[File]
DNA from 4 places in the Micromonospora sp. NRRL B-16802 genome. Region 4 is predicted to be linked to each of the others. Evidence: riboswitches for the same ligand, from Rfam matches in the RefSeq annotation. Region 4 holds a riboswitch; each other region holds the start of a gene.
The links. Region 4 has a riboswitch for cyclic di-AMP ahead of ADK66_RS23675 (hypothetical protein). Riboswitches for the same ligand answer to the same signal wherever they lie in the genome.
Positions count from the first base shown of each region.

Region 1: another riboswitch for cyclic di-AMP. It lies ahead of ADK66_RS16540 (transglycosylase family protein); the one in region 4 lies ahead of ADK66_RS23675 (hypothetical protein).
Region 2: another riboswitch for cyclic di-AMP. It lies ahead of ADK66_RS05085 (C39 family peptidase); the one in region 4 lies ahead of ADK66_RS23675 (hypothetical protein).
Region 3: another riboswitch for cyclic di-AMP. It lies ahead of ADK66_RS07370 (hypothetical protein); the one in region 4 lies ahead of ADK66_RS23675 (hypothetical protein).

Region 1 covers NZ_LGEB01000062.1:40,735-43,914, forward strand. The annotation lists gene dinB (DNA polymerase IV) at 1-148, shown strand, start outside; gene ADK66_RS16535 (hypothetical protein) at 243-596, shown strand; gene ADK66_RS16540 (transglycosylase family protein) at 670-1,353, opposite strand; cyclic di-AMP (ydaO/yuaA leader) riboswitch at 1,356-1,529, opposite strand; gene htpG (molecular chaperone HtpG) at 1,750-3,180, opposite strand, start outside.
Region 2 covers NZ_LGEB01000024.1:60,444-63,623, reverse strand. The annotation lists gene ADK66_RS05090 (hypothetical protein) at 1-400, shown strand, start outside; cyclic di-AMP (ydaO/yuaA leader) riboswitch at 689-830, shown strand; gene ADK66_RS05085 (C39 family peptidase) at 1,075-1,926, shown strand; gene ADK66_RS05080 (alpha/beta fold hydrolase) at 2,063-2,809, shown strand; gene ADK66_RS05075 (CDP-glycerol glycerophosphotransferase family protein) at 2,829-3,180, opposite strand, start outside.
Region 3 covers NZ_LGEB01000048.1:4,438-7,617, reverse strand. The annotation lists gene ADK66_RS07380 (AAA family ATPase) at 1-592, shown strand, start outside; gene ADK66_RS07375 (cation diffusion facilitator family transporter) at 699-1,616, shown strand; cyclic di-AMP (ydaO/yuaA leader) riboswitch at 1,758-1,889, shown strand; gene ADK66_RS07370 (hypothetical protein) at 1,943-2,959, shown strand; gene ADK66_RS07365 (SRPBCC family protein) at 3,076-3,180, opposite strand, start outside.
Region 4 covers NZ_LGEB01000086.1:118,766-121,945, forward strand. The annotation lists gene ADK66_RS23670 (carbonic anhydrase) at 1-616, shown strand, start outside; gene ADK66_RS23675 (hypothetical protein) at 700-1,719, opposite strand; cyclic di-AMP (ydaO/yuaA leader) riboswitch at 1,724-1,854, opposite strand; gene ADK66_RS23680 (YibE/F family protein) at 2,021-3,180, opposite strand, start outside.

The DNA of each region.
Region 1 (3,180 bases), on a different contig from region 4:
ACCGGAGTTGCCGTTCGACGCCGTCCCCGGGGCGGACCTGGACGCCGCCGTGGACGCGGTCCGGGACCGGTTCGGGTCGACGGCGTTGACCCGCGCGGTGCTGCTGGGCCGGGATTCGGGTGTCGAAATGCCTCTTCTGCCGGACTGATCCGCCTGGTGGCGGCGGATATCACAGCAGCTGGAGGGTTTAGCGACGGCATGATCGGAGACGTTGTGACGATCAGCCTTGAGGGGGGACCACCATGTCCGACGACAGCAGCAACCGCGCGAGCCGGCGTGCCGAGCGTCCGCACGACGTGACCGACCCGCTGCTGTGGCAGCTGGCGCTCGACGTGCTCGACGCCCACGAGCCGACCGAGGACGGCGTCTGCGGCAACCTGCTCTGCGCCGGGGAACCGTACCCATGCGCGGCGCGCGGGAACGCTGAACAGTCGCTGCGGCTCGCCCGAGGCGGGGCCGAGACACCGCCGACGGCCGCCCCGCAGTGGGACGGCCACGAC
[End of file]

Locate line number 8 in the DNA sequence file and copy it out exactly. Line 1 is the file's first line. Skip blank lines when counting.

Region 2 covers NZ_LGEB01000024.1:60,444-63,623, reverse strand. The annotation lists gene ADK66_RS05090 (hypothetical protein) at 1-400, shown strand, start outside; cyclic di-AMP (ydaO/yuaA leader) riboswitch at 689-830, shown strand; gene ADK66_RS05085 (C39 family peptidase) at 1,075-1,926, shown strand; gene ADK66_RS05080 (alpha/beta fold hydrolase) at 2,063-2,809, shown strand; gene ADK66_RS05075 (CDP-glycerol glycerophosphotransferase family protein) at 2,829-3,180, opposite strand, start outside.